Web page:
This is a follow up on our prior posting in regard of the status of adoption of the EU ePrivacy Regulation.
On 22 November, the Permanent Representatives Committee of the Council of the European Union (COREPER) rejected the Council’s position on a draft ePrivacy Regulation. This creates further difficulty in the process of adoption of more detailed and up-date e-privacy rules since the ePrivacy regulation lingers in various stages of adoption for so long and it is expected to complement the GDPR on crucial topics such as cookies and unsolicited commercial advertising.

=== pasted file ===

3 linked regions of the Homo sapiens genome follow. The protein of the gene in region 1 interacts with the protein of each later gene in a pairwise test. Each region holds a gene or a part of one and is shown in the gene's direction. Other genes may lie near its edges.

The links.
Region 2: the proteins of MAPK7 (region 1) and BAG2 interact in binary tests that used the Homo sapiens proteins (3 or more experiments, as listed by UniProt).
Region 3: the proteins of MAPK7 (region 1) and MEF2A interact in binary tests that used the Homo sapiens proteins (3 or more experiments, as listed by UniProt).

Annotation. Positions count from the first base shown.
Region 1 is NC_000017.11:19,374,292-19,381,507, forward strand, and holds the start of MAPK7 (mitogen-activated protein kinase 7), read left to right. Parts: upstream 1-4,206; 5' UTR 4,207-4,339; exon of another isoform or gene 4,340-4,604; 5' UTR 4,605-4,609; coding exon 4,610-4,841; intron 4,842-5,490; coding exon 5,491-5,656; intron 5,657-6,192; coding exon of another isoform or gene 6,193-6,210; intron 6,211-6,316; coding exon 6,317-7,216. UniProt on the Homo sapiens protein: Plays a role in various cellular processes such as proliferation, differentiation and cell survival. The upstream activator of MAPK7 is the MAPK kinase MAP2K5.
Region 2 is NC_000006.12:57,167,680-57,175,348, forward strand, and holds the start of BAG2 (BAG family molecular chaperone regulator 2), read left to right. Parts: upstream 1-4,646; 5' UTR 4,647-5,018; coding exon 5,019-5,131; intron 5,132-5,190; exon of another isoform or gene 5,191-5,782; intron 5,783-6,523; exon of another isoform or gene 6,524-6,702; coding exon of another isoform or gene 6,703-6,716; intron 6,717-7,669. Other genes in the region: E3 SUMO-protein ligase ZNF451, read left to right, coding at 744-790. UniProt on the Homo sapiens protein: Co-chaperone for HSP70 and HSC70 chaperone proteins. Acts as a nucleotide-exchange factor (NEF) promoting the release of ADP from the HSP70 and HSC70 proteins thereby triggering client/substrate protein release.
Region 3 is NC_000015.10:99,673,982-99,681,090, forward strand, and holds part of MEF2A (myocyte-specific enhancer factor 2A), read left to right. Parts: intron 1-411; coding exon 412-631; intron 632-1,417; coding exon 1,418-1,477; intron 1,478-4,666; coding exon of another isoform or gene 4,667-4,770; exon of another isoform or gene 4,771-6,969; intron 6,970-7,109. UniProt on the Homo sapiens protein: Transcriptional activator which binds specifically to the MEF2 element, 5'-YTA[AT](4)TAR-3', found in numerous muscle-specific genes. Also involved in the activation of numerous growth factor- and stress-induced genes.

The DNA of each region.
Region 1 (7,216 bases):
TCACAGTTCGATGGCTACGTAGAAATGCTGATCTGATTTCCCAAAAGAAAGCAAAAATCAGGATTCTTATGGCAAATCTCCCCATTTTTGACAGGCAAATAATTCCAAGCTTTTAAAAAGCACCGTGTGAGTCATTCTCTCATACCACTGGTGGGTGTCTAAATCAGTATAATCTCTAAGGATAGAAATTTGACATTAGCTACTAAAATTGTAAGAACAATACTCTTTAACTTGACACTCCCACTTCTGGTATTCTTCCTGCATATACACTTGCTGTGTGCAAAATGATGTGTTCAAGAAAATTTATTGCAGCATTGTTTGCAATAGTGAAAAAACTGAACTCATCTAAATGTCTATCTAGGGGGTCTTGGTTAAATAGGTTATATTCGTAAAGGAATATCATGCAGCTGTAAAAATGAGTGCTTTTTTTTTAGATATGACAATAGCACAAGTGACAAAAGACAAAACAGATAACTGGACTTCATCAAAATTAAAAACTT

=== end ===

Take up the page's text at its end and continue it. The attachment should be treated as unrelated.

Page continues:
The revised proposal for the new ePrivacy Regulation was issued by the Finnish presidency for review on 15 November with the aim to get it through to the European Commission meeting of 3 December 2019. The proposal was nonetheless rejected by too many Member State representatives and as such did not survive.
Under the Croatian and German presidencies of 2020 will have a limited choices of continuing the ePrivacy adoption saga: they can either re-draft a proposal and attempt to get sufficient support for it, or withdraw the entire proposal altogether.
What this means in practice is that the rules in the EU around cookies and spam will remain a patchwork of national laws implementing the ePrivacy directive and that multinational companies will have to check their compliance on a country-by-country basis.